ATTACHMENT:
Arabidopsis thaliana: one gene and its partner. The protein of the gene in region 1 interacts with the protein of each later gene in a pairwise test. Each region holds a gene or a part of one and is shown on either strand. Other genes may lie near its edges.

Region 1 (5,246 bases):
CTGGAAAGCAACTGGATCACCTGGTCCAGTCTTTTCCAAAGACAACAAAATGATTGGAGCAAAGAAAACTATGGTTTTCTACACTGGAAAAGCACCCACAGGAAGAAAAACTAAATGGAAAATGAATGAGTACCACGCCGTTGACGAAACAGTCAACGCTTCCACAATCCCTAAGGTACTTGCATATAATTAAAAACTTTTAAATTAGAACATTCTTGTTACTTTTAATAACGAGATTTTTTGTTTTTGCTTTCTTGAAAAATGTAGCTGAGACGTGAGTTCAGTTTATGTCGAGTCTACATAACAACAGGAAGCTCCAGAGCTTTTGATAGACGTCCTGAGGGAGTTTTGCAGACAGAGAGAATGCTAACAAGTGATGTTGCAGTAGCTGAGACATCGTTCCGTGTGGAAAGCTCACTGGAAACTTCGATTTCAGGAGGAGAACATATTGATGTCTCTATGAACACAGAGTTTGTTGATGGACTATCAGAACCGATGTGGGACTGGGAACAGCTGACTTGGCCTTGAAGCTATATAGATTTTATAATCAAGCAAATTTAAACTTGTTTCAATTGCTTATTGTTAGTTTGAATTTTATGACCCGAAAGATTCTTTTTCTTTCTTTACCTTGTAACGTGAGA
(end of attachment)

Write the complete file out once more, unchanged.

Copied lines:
Arabidopsis thaliana: one gene and its partner. The protein of the gene in region 1 interacts with the protein of each later gene in a pairwise test. Each region holds a gene or a part of one and is shown on either strand. Other genes may lie near its edges.

Region 1 (5,246 bases):
CTGGAAAGCAACTGGATCACCTGGTCCAGTCTTTTCCAAAGACAACAAAATGATTGGAGCAAAGAAAACTATGGTTTTCTACACTGGAAAAGCACCCACAGGAAGAAAAACTAAATGGAAAATGAATGAGTACCACGCCGTTGACGAAACAGTCAACGCTTCCACAATCCCTAAGGTACTTGCATATAATTAAAAACTTTTAAATTAGAACATTCTTGTTACTTTTAATAACGAGATTTTTTGTTTTTGCTTTCTTGAAAAATGTAGCTGAGACGTGAGTTCAGTTTATGTCGAGTCTACATAACAACAGGAAGCTCCAGAGCTTTTGATAGACGTCCTGAGGGAGTTTTGCAGACAGAGAGAATGCTAACAAGTGATGTTGCAGTAGCTGAGACATCGTTCCGTGTGGAAAGCTCACTGGAAACTTCGATTTCAGGAGGAGAACATATTGATGTCTCTATGAACACAGAGTTTGTTGATGGACTATCAGAACCGATGTGGGACTGGGAACAGCTGACTTGGCCTTGAAGCTATATAGATTTTATAATCAAGCAAATTTAAACTTGTTTCAATTGCTTATTGTTAGTTTGAATTTTATGACCCGAAAGATTCTTTTTCTTTCTTTACCTTGTAACGTGAGA